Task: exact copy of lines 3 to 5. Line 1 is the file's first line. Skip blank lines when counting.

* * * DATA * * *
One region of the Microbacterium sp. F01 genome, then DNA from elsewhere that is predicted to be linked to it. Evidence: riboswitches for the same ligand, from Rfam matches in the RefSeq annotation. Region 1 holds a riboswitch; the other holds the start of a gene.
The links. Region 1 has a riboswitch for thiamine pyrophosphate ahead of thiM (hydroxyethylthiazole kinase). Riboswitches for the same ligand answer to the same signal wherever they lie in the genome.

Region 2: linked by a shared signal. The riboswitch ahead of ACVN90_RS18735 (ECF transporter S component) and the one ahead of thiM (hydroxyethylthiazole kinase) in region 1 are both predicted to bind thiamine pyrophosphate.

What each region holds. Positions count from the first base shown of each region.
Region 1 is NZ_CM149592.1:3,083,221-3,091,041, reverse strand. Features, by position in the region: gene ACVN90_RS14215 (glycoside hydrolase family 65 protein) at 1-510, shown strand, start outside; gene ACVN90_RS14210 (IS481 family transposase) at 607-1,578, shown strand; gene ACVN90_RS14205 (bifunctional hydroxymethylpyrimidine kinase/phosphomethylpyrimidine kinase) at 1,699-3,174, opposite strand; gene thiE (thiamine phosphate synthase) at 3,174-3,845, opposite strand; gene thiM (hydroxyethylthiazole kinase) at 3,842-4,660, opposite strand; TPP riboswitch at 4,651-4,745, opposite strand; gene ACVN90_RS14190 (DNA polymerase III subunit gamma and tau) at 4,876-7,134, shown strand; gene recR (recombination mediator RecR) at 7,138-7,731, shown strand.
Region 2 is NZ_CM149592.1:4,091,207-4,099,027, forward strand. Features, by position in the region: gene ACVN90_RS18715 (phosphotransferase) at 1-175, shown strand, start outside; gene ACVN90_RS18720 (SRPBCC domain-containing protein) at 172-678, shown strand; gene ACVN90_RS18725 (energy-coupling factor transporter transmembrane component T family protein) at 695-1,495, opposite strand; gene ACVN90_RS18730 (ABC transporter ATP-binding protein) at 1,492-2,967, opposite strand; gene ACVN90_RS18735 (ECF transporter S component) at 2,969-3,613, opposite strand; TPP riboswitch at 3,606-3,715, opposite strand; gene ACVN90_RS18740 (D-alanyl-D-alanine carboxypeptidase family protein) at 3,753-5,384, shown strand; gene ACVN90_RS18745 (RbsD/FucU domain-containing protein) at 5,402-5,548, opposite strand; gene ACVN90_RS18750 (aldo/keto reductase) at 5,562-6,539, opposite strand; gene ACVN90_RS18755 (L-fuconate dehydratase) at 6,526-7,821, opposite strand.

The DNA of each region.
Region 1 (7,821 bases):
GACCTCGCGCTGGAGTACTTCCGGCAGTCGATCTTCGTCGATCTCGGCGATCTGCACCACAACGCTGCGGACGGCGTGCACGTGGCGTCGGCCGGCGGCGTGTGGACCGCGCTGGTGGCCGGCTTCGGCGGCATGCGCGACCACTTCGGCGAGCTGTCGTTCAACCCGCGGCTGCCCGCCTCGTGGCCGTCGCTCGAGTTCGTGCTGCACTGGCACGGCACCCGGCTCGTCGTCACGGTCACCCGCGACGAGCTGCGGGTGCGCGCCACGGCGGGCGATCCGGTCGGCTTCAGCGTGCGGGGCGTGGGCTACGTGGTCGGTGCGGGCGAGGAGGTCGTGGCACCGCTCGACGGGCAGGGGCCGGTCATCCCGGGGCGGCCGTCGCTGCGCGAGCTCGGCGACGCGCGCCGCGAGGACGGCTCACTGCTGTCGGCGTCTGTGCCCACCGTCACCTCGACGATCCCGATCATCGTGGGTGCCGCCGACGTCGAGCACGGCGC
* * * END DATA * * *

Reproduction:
Region 2: linked by a shared signal. The riboswitch ahead of ACVN90_RS18735 (ECF transporter S component) and the one ahead of thiM (hydroxyethylthiazole kinase) in region 1 are both predicted to bind thiamine pyrophosphate.

What each region holds. Positions count from the first base shown of each region.
Region 1 is NZ_CM149592.1:3,083,221-3,091,041, reverse strand. Features, by position in the region: gene ACVN90_RS14215 (glycoside hydrolase family 65 protein) at 1-510, shown strand, start outside; gene ACVN90_RS14210 (IS481 family transposase) at 607-1,578, shown strand; gene ACVN90_RS14205 (bifunctional hydroxymethylpyrimidine kinase/phosphomethylpyrimidine kinase) at 1,699-3,174, opposite strand; gene thiE (thiamine phosphate synthase) at 3,174-3,845, opposite strand; gene thiM (hydroxyethylthiazole kinase) at 3,842-4,660, opposite strand; TPP riboswitch at 4,651-4,745, opposite strand; gene ACVN90_RS14190 (DNA polymerase III subunit gamma and tau) at 4,876-7,134, shown strand; gene recR (recombination mediator RecR) at 7,138-7,731, shown strand.